Applying for US Citizenship with a Criminal Record
If you are applying for citizenship (naturalization) in the U.S. and have a criminal record, you should consult an immigration attorney first as the laws in this area are highly complex. Certain types of crimes will not only prevent a person from qualifying for U.S. citizenship, but could result in the applicant being placed in removal proceedings and deported from the United States.
In order to meet the requirements for U.S citizenship, you must show good moral character for at least the five years of permanent residence leading up to your citizenship application. (Or three years if you’re allowed to apply early based on marriage to a U.S. citizen.) This is done by showing that you’ve been a responsible member of your community, family, and workplace. With a crime on your record, however, proving good moral character gets much harder. Even if you’ve committed only a minor crime, U.S. Citizenship and Immigration Services (USCIS) could look at this and decide that, in combination with other aspects of your activities or lifestyle, you haven’t shown the required good moral character.
Crimes That Permanently Bar Applicants From Citizenship
If you have ever been convicted of one of the following, you are permanently denied U.S. citizenship:
- murder, or
- an aggravated felony (if the conviction was after November 29, 1990).
These bars are automatic. In other words, the U.S. Citizenship and Immigration Services (USCIS) officer who interviews you and reviews your citizenship application will have no choice but to deny your application for naturalization.
In addition, you will probably be placed into removal (deportation) proceedings once USCIS realizes that one of these crimes is on your record.
USCIS’s definition of aggravated felony includes many crimes that you would expect; such as rape, sexual abuse of a minor, drug trafficking, firearm trafficking, racketeering, running a prostitution business, child pornography, and fraud of $10,000 or more. However, the immigration definition of aggravated felony also includes crimes that might surprise you, including some that local and state courts sometimes classify as misdemeanors. For example, any crime of violence, or theft or burglary that resulted in a prison term of one year or more will be considered an aggravated felony. Resisting arrest has been found to be a crime of violence. Even driving while under the influence of alcohol is sometimes considered a crime of violence, particularly if it involves reckless or intentional behavior.
Crimes That Temporarily Bar Applicants From Citizenship
Some crimes make a person only temporarily ineligible for citizenship. If, after the date you committed the crime, you wait out the same number of years that you must have to meet your permanent residence requirement – typically five years, or three years for applicants married to and living with a U.S. citizen for all that time — you may be able to receive U.S. citizenship. The USCIS can still consider your past actions in reviewing your application — and choose to deny your application. But at least you will have a chance to prove that the good side of your character outweighs your past bad acts.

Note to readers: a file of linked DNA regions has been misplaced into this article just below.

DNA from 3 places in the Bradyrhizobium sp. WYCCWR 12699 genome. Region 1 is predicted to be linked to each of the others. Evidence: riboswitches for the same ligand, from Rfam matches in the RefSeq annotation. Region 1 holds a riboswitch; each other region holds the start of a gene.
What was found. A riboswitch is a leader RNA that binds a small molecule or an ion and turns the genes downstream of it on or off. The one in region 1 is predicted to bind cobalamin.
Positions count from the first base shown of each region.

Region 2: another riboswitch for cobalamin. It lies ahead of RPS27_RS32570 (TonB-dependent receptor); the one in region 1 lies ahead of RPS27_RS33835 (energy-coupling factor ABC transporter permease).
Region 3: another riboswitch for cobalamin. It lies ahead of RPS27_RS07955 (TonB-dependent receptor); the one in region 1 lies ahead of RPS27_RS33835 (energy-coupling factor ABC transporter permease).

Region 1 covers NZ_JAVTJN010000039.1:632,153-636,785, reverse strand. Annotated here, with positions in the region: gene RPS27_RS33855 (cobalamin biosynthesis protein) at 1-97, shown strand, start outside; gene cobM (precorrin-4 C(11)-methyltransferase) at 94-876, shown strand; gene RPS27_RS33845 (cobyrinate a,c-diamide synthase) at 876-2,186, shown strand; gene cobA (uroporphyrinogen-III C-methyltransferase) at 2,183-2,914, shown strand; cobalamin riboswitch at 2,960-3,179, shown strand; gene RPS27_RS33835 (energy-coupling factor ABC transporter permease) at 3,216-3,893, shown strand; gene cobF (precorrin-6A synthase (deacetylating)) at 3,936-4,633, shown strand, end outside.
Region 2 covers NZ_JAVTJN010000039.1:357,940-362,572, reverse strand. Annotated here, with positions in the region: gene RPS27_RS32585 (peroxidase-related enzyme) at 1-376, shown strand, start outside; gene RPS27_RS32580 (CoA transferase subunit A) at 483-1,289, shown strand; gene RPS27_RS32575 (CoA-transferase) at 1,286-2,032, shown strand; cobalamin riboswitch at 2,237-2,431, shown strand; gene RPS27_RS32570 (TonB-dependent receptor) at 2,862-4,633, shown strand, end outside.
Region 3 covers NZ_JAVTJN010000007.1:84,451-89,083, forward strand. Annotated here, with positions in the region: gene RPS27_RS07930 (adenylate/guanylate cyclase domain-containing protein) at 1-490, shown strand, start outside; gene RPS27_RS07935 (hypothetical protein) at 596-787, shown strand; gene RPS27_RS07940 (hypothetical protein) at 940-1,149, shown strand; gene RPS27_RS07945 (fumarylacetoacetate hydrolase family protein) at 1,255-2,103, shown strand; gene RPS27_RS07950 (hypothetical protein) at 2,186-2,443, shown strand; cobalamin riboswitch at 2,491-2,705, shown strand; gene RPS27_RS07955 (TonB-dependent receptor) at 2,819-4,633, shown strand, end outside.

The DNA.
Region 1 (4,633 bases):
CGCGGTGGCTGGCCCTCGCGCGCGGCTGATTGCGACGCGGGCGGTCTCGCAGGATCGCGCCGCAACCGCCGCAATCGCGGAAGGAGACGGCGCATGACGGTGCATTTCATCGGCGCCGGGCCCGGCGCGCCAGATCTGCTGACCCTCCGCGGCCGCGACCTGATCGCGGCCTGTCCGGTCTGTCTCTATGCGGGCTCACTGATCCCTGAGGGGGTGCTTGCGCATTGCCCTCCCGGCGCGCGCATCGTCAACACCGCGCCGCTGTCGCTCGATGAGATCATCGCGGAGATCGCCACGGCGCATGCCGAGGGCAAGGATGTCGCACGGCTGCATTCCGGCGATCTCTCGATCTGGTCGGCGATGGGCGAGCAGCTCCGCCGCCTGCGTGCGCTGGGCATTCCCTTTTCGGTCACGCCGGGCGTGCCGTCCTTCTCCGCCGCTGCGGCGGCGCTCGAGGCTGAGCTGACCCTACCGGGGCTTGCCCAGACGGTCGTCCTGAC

Some crimes make you temporarily ineligible for citizenship according to law. (See Section 101(f) of the Immigration and Nationality Act or I.N.A.)
- operating a commercial vice enterprise or participating in illegal vice activities
- having been convicted of, or admitted to, a crime involving moral turpitude
- having spent 180 or more days in jail or prison for any crime
- having committed any crime related to illegal drugs other than a single offense involving 30 grams or less of marijuana
- having been convicted of two or more crimes, the combination of which got you a total prison sentence of at least five years
- receiving most of your income from illegal gambling, or having been convicted of two or more gambling crimes.
If you have committed a crime that is not on any of the lists described above, you are not automatically barred from citizenship. Nevertheless, USCIS can still use its discretion to claim that your crimes demonstrate a lack of good moral character.
In making its judgment on your character, USCIS considers such factors as whether anyone was injured, whether you cooperated with the police and the courts, and whether you were drinking or carrying an illegal weapon.
The important thing is to realize that there’s no easy way to categorize a crime. For example, many people believe that if a crime is “just a misdemeanor” it won’t affect the person’s immigration status. But a crime that’s called a misdemeanor in one state may still be classified as a felony, or even an aggravated felony, under the federal immigration laws, or perhaps as a crime of moral turpitude.
Seek assistance from an attorney who specializes in the overlap between immigration and criminal law. Don’t rely solely on advice from your criminal attorney, who may not understand how crimes are interpreted under the immigration laws.
Contact one of our experienced immigration lawyers in New York today at 718-407-0871 or online at https://www.prizant-law.com if you need help with Applying for US Citizenship with a Criminal Record or any other solutions to your immigration problems.
Contributed by Svetlana Prizant, an Award Winning New York Immigration Lawyer
Call or visit Prizant Law at:
118-21 Queens Blvd Suite 507
Forest Hills, NY 11375
(718) 407 0871